Transferring assets to a limited liability company (LLC) can bring both tax benefits and asset protection. A less structured body, an LLC offers more freedom than a company in the management of real estate assets. One-member limited liability companies also have the advantage of confirming profits or losses on a member’s personal tax return. This advantage, combined with the protection of liability provided by an LLC, makes the transfer of assets to the company an attractive option. When the LLC was formed, the process was similar to most real estate transactions.
Forming AN LLC
Hold a meeting with potential members of the LLC. Outline the company management plan and the company’s assets.
Drafting an operational agreement. The Agreement shall outline, in writing, the governance of the LLC determined by its members/managers. This step is not required for one-member LLCs.
Submit paperwork in accordance with the LLC’s operating status. Documents and requirements vary by state. The main document is often referred to as the “Certificate of Formation” or “Terms of the Organization.” Documents are usually submitted to the Secretary of State or the state Treasury Department.
Pay a subscription fee. As of February 2011, this fee ranges from $30 to $200, depending on the location.
Get a federal employee identification number (EIN) with the IRS. This can be done online, in person or over the phone.
Transfer of assets
Make a certificate between the current owner and the LLC. The certificates may vary depending on the type of security, the individual making the transaction, and the type of asset. Consult an attorney if you are unsure about how to prepare the document.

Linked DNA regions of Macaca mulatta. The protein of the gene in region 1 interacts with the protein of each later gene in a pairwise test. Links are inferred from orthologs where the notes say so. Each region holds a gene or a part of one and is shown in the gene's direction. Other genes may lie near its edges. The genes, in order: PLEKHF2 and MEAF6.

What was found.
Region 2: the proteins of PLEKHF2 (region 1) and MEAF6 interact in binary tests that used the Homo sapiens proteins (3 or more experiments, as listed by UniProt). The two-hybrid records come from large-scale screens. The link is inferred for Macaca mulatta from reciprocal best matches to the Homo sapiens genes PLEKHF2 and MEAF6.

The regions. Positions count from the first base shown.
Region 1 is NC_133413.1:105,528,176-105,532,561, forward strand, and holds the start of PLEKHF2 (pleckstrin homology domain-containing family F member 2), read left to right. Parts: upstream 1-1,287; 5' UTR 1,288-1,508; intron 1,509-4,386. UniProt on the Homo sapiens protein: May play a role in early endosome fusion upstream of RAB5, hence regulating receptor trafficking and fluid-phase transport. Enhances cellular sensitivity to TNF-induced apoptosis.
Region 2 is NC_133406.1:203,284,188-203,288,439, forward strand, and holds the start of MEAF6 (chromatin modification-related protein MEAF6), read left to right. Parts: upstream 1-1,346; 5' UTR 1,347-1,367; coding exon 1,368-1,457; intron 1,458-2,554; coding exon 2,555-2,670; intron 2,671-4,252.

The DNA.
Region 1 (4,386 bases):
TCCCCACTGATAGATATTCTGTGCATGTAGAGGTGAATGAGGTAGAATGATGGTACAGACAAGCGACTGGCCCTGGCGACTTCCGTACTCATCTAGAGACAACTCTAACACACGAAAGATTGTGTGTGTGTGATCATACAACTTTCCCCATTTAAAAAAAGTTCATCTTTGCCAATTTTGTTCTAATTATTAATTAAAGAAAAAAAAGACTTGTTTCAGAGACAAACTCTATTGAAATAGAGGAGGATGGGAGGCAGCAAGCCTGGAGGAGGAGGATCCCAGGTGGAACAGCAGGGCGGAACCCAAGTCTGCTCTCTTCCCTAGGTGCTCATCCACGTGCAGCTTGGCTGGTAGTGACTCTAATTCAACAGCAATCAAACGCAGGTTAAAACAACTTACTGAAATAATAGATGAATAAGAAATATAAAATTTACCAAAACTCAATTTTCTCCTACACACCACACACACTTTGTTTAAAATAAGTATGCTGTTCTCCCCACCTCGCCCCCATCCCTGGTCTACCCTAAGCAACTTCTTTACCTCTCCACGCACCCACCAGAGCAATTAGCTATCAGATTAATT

Draft a solution for the LLC to purchase the property. If the LLC receives funding as part of the process, this needs to be included in the solution. Get all the necessary signatures from members/managers of the LLC.
Arrange to pay any outstanding debts to the property, such as mortgages or home loans. Depending on the amount owed and the cash flow of the LLC, it may be necessary to have the finance to do so.
Perform the certificate. The certificate will need to be signed by the grantees( s) and members or managers (detailed in the executive agreement) of the LLC. Document noticing.
Submit documents to record at the county record office about the subject’s property. This will list the LLC as the record owner.
You should make multiple copies of the certificate in case the document is lost or damaged before recording. Lawyers can identify copies as “original copies”.